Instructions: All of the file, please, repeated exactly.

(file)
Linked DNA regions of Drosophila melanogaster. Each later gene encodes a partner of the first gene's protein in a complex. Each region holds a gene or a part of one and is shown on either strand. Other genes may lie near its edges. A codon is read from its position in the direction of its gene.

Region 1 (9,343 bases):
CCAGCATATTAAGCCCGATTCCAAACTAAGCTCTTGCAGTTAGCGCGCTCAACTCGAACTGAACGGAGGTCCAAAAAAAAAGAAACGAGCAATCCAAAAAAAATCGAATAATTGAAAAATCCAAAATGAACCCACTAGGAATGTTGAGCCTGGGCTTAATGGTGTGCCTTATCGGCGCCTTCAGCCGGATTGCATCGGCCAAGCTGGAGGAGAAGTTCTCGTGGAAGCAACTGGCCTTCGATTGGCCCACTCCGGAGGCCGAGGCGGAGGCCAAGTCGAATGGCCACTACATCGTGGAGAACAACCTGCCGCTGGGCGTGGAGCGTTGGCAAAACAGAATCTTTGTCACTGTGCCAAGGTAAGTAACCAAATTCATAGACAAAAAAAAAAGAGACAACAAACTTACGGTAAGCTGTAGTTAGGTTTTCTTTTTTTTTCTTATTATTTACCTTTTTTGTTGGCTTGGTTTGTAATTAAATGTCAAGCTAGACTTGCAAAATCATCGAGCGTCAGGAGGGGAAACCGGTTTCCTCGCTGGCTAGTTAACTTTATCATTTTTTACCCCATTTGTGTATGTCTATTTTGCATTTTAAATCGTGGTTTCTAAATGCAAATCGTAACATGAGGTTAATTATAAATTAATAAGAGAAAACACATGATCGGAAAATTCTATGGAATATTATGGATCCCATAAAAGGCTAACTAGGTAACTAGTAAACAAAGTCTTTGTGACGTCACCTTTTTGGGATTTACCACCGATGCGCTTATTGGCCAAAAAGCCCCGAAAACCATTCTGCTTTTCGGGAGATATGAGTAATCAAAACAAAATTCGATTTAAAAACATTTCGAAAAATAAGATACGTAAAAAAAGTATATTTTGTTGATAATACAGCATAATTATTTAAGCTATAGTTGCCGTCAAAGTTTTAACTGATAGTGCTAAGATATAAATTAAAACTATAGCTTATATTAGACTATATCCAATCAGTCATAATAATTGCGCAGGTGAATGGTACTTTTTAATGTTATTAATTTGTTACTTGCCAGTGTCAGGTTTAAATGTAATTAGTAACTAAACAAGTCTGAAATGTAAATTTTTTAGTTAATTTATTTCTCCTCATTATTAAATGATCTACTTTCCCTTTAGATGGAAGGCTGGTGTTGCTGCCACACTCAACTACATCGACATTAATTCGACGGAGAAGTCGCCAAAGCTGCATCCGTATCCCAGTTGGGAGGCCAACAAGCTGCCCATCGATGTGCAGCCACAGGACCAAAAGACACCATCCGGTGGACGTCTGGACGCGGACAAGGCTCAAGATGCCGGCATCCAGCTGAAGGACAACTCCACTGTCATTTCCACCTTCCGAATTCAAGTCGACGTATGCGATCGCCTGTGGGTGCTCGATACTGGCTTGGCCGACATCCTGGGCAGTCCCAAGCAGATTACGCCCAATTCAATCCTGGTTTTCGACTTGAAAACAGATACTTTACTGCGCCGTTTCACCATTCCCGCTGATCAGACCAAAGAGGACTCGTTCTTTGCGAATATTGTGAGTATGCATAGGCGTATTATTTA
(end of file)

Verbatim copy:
Linked DNA regions of Drosophila melanogaster. Each later gene encodes a partner of the first gene's protein in a complex. Each region holds a gene or a part of one and is shown on either strand. Other genes may lie near its edges. A codon is read from its position in the direction of its gene.

Region 1 (9,343 bases):
CCAGCATATTAAGCCCGATTCCAAACTAAGCTCTTGCAGTTAGCGCGCTCAACTCGAACTGAACGGAGGTCCAAAAAAAAAGAAACGAGCAATCCAAAAAAAATCGAATAATTGAAAAATCCAAAATGAACCCACTAGGAATGTTGAGCCTGGGCTTAATGGTGTGCCTTATCGGCGCCTTCAGCCGGATTGCATCGGCCAAGCTGGAGGAGAAGTTCTCGTGGAAGCAACTGGCCTTCGATTGGCCCACTCCGGAGGCCGAGGCGGAGGCCAAGTCGAATGGCCACTACATCGTGGAGAACAACCTGCCGCTGGGCGTGGAGCGTTGGCAAAACAGAATCTTTGTCACTGTGCCAAGGTAAGTAACCAAATTCATAGACAAAAAAAAAAGAGACAACAAACTTACGGTAAGCTGTAGTTAGGTTTTCTTTTTTTTTCTTATTATTTACCTTTTTTGTTGGCTTGGTTTGTAATTAAATGTCAAGCTAGACTTGCAAAATCATCGAGCGTCAGGAGGGGAAACCGGTTTCCTCGCTGGCTAGTTAACTTTATCATTTTTTACCCCATTTGTGTATGTCTATTTTGCATTTTAAATCGTGGTTTCTAAATGCAAATCGTAACATGAGGTTAATTATAAATTAATAAGAGAAAACACATGATCGGAAAATTCTATGGAATATTATGGATCCCATAAAAGGCTAACTAGGTAACTAGTAAACAAAGTCTTTGTGACGTCACCTTTTTGGGATTTACCACCGATGCGCTTATTGGCCAAAAAGCCCCGAAAACCATTCTGCTTTTCGGGAGATATGAGTAATCAAAACAAAATTCGATTTAAAAACATTTCGAAAAATAAGATACGTAAAAAAAGTATATTTTGTTGATAATACAGCATAATTATTTAAGCTATAGTTGCCGTCAAAGTTTTAACTGATAGTGCTAAGATATAAATTAAAACTATAGCTTATATTAGACTATATCCAATCAGTCATAATAATTGCGCAGGTGAATGGTACTTTTTAATGTTATTAATTTGTTACTTGCCAGTGTCAGGTTTAAATGTAATTAGTAACTAAACAAGTCTGAAATGTAAATTTTTTAGTTAATTTATTTCTCCTCATTATTAAATGATCTACTTTCCCTTTAGATGGAAGGCTGGTGTTGCTGCCACACTCAACTACATCGACATTAATTCGACGGAGAAGTCGCCAAAGCTGCATCCGTATCCCAGTTGGGAGGCCAACAAGCTGCCCATCGATGTGCAGCCACAGGACCAAAAGACACCATCCGGTGGACGTCTGGACGCGGACAAGGCTCAAGATGCCGGCATCCAGCTGAAGGACAACTCCACTGTCATTTCCACCTTCCGAATTCAAGTCGACGTATGCGATCGCCTGTGGGTGCTCGATACTGGCTTGGCCGACATCCTGGGCAGTCCCAAGCAGATTACGCCCAATTCAATCCTGGTTTTCGACTTGAAAACAGATACTTTACTGCGCCGTTTCACCATTCCCGCTGATCAGACCAAAGAGGACTCGTTCTTTGCGAATATTGTGAGTATGCATAGGCGTATTATTTA